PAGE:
Mississippi Delta Disaster: The Absence of a Viable Opposition in America

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Let’s be clear about one thing. Nothing that happened last week — the mass destruction in the Mississippi Delta, the obliteration of the city of New Orleans, the murderous abandonment of thousands of people to death, chaos and disease — will change the Bush Administration or American politics at all. Not one whit. President George W. Bush will not reverse his brutal policies; his Congressional rubber-stamps will not revolt against the White House; the Democrats will not suddenly grow a spine. There will be no real change, and the bitter corrosion of injustice, indifference and inhumanity that is consuming American society will go on as before.

One indication of this can be found in the first polls coming out after the disaster, which show that some 45 percent of the American people approve of Bush’s handling of the relief effort. It seems inconceivable that any sentient being could witness the agonizing results of the Bush team’s dithering, dilatory response — an agony played out in the full glare of non-stop media coverage — and not come away with a sense of towering anger at this criminal incompetence. But it’s obvious that nearly half the American people have now left the “reality-based community” altogether; they see only what they want to see, a world bathed in the hazy, golden nimbus of the Leader. The fact — the undeniable truth — that behind this carefully-concocted mirage lies nothing more than a steaming pile of rancid, rotting offal means nothing to these true believers. The Lie is better, the Lie is more comforting, the Lie lets them keep feeding on the suffering of others without guilt or shame.

The fact that a few conservative commentators and politicians are making mild criticisms of Bush means nothing. Their “attacks” amount to no more than this: Gosh, old George really dropped the ball on this one. He’d better turn the PR thing around, or he might lose some of the “political capital” he needs to “advance his second-term agenda.” That’s it. That’s as far as it goes.

After all, they fully support the “agenda” — more war, more tax cuts for the rich, more impunity for corporations, more welfare for the energy barons, more coddling of elite investors, more state power for Christian extremists, more media consolidation, more kickbacks, more easy money for greasy palms. And now that Karl Rove has finally figured out his response — employing brazen lies to smear state and local officials — you will very quickly see the conservative critics fall into lockstep with the porcine counselor’s program. By the time Congress holds hearings into the disaster, they’ll be singing love songs to the Leader.

The hearings themselves will doubtless turn into a pageant of heroic tableaux — glittering stories of the federal effort to rescue the perishing, all of it driven by the steady hand of the Commander in chief. Oh, there might be a scapegoat or two for the Congressmen to pummel with puff-cheeked righteous rage for the cameras. But anyone hoping for a fearless, presidency-shaking probe will be disappointed.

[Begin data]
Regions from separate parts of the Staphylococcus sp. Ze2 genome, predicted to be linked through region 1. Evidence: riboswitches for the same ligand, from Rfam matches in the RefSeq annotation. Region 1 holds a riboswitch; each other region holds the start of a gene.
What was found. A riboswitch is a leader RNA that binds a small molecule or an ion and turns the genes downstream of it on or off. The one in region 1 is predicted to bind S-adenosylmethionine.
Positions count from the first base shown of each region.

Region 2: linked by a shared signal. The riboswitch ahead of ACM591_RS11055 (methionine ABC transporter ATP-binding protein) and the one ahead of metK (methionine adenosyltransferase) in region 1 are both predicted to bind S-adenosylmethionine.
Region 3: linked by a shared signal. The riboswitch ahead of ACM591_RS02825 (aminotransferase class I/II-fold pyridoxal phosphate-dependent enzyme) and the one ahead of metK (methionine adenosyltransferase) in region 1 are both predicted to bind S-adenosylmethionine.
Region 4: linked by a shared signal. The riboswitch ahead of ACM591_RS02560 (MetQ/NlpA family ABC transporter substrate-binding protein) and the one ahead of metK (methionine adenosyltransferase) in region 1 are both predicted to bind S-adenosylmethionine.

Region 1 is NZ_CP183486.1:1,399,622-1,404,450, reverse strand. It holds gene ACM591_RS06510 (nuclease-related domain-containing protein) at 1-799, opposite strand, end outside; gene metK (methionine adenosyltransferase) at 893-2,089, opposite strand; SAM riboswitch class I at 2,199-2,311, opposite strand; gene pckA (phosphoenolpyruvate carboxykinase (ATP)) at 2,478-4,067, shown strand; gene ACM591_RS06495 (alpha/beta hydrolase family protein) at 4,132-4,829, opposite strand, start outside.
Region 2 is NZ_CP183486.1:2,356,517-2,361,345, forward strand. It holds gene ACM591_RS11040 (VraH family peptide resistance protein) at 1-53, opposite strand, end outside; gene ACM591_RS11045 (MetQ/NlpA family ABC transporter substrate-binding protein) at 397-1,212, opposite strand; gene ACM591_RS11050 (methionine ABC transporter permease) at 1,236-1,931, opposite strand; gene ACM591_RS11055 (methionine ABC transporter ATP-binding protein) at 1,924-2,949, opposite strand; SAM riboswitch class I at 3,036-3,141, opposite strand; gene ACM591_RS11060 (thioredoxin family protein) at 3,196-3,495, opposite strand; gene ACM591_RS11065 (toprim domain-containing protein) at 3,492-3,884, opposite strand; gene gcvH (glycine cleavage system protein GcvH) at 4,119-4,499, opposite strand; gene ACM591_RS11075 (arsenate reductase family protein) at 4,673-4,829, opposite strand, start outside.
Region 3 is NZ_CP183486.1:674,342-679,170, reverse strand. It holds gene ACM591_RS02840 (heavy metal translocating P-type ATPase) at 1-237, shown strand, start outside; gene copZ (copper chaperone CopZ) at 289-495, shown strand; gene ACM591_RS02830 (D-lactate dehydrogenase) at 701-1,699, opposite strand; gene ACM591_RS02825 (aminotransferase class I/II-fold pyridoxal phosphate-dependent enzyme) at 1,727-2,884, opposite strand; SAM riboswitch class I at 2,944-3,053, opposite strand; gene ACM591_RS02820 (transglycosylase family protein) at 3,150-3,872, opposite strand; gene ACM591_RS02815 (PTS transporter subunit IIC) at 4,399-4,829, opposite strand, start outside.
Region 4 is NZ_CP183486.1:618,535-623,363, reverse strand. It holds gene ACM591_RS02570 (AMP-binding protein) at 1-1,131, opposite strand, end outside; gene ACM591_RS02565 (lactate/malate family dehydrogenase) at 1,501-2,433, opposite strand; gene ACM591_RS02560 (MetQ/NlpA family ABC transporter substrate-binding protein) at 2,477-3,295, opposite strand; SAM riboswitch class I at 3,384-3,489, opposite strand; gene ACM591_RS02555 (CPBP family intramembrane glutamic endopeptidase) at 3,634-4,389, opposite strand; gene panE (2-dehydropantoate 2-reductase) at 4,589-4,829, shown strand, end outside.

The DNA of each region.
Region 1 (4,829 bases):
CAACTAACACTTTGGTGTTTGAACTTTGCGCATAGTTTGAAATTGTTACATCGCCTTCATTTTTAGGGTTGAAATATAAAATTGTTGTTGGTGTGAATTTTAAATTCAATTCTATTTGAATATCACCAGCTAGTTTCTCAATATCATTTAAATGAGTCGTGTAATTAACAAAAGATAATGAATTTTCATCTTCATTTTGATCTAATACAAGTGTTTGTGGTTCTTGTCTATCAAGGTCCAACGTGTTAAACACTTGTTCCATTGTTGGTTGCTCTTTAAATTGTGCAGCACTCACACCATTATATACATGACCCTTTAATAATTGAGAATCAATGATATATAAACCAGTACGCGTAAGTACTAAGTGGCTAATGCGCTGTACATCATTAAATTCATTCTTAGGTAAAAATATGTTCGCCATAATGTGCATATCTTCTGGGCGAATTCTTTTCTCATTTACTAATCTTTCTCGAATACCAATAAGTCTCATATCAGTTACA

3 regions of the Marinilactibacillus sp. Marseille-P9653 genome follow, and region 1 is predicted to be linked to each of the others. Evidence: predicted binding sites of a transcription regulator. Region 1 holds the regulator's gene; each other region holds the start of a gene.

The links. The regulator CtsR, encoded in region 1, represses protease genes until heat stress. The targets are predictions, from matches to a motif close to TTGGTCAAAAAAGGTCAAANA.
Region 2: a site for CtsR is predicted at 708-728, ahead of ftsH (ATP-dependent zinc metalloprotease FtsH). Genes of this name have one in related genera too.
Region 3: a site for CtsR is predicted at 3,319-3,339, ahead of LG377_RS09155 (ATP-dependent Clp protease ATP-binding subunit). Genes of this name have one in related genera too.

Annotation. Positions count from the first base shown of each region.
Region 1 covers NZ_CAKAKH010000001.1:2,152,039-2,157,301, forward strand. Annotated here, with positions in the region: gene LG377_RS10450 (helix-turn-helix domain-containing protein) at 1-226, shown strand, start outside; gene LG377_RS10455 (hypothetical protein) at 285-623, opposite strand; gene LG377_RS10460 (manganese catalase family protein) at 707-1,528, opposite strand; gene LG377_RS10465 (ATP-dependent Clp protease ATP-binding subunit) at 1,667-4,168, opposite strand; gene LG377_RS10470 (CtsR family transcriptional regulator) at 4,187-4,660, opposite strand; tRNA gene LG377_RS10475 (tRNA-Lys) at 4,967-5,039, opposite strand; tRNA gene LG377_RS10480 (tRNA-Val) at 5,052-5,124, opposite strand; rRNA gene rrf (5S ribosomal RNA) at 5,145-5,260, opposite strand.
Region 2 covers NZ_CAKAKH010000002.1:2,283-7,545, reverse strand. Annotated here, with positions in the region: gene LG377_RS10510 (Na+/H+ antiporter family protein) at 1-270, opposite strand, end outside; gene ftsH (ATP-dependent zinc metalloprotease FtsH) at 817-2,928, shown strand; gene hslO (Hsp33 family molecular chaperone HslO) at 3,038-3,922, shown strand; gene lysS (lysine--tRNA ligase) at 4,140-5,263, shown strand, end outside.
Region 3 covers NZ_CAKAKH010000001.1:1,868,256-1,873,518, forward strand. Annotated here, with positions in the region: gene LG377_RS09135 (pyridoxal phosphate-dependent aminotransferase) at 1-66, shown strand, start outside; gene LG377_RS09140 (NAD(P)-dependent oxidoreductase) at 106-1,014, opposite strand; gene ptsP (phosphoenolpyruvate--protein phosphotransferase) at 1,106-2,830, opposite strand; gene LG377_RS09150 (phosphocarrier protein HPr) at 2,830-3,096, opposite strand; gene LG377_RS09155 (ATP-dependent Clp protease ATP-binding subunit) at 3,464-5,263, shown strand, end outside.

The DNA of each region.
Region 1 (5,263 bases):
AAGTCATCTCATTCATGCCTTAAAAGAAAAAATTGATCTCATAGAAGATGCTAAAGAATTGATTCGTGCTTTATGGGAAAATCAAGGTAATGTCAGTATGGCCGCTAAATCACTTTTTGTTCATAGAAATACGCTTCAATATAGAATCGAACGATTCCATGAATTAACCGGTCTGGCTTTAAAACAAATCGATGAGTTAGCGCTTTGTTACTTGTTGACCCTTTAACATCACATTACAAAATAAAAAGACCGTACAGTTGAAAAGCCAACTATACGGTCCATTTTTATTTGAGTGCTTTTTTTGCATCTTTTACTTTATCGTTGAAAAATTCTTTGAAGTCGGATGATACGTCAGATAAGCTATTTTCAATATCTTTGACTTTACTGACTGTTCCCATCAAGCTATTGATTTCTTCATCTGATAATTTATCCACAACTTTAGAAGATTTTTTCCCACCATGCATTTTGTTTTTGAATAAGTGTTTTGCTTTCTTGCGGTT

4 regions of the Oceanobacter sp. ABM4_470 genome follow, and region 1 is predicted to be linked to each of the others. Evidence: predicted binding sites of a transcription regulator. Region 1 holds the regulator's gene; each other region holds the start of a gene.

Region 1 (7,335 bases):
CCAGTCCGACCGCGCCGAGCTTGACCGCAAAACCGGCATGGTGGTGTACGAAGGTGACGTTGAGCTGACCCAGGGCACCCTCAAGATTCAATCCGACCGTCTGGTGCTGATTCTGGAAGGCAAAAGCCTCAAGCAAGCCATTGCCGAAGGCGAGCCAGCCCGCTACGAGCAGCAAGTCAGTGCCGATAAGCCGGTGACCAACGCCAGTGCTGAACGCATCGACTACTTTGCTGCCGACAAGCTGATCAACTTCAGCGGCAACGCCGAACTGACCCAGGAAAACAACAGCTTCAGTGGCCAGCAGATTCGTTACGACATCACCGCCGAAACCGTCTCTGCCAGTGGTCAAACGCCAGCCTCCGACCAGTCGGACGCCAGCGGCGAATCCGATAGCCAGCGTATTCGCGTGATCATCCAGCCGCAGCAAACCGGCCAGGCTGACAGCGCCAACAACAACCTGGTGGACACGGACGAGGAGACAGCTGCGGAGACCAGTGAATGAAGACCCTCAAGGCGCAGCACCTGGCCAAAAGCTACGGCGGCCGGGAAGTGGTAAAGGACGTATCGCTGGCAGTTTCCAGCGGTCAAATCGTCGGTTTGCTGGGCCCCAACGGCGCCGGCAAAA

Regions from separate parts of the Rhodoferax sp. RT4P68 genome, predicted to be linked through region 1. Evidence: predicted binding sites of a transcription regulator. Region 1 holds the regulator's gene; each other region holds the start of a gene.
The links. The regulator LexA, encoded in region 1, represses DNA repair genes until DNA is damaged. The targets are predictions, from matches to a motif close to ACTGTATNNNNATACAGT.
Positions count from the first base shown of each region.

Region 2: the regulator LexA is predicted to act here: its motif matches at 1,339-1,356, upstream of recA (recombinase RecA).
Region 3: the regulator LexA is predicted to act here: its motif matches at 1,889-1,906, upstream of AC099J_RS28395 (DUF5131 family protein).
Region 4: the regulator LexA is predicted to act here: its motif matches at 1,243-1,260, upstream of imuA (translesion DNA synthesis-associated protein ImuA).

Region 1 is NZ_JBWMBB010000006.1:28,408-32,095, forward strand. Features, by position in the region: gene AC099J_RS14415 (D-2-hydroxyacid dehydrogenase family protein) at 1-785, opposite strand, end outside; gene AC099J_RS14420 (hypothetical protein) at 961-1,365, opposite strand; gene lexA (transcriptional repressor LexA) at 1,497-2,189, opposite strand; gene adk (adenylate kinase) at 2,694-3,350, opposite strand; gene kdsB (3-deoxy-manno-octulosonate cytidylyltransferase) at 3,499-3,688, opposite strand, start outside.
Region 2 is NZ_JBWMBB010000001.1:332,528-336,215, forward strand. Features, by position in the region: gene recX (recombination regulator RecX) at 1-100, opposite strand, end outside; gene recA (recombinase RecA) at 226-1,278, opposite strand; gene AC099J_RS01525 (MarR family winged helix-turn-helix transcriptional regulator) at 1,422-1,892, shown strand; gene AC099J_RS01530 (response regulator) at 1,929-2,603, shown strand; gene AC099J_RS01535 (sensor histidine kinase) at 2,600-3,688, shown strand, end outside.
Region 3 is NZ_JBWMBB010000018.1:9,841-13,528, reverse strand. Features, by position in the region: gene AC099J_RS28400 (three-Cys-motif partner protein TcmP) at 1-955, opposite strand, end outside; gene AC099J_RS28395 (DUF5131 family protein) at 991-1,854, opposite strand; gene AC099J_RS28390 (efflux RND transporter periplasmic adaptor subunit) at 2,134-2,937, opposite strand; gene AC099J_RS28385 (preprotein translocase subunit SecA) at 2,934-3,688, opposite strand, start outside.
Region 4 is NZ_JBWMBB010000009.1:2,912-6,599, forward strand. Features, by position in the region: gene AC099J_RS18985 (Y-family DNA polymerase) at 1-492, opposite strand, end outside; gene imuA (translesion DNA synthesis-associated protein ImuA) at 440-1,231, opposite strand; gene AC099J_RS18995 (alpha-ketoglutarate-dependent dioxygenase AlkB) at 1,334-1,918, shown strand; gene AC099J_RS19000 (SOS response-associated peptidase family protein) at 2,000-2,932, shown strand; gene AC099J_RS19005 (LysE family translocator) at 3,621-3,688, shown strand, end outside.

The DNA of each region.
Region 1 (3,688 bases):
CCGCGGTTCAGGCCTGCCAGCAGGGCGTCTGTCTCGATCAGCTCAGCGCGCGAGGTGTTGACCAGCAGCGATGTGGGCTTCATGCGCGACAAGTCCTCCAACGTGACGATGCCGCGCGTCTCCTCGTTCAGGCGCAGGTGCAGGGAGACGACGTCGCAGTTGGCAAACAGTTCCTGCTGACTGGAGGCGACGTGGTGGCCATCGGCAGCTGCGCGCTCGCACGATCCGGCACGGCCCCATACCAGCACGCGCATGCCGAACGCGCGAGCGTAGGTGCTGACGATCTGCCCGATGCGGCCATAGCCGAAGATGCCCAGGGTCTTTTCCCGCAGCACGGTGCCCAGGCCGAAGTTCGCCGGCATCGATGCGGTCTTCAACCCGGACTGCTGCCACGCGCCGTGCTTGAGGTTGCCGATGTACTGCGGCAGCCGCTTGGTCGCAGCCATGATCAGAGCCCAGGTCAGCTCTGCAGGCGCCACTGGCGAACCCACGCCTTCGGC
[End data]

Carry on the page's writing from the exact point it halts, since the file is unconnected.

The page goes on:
Just as the media have always overhyped Bush’s popularity, they are now overhyping the “political crisis” he is supposedly facing. There is no political crisis whatsoever, if by that phrase you mean something that will cause Bush to alter his policies. The war in Iraq will go on. The war against the poor will go on. The slow destruction of middle-class security and stability will go on. The long and ferocious right-wing campaign against the very idea of a “common good” will go on, unabated — perhaps even strengthened — as it faces a backlash from the half of the American public that does accept the reality of what they saw in New Orleans and all along the Gulf Coast.

This is what you must understand: Bush and his faction do not care if they have “the consent of the governed” or not. They are not interested in governing at all, in responding to the needs and desires and will of the people. They are only interested in ruling, in using the power of the state to force their radical agenda of elitist aggrandizement and ideological crankery on the nation, and on the world.

They have a large, hard core of true believers who will countenance — even applaud — any crime, any corruption, any incompetence of the Leader and his minions. With this base, and with all three branches of government in their hands, the Faction need only procure the support of a small percentage of the rest of the population — through fearmongering, through smears and lies, and, as we saw in 2000 and 2004, through the manipulation of election results via politically connected voting-machine corporations and politically partisan election officials.

None of this will change because of what happened in New Orleans. If the Bush Factionists could be touched by suffering and injustice, by death and destruction, by corruption and incompetence, then they would not be where they are today. If there was a viable opposition in the American Establishment to Bush’s policies, it would have stood up long ago. Like the people left behind in New Orleans, we’re all on our own — “with no direction home.”

Articles by: Chris Floyd

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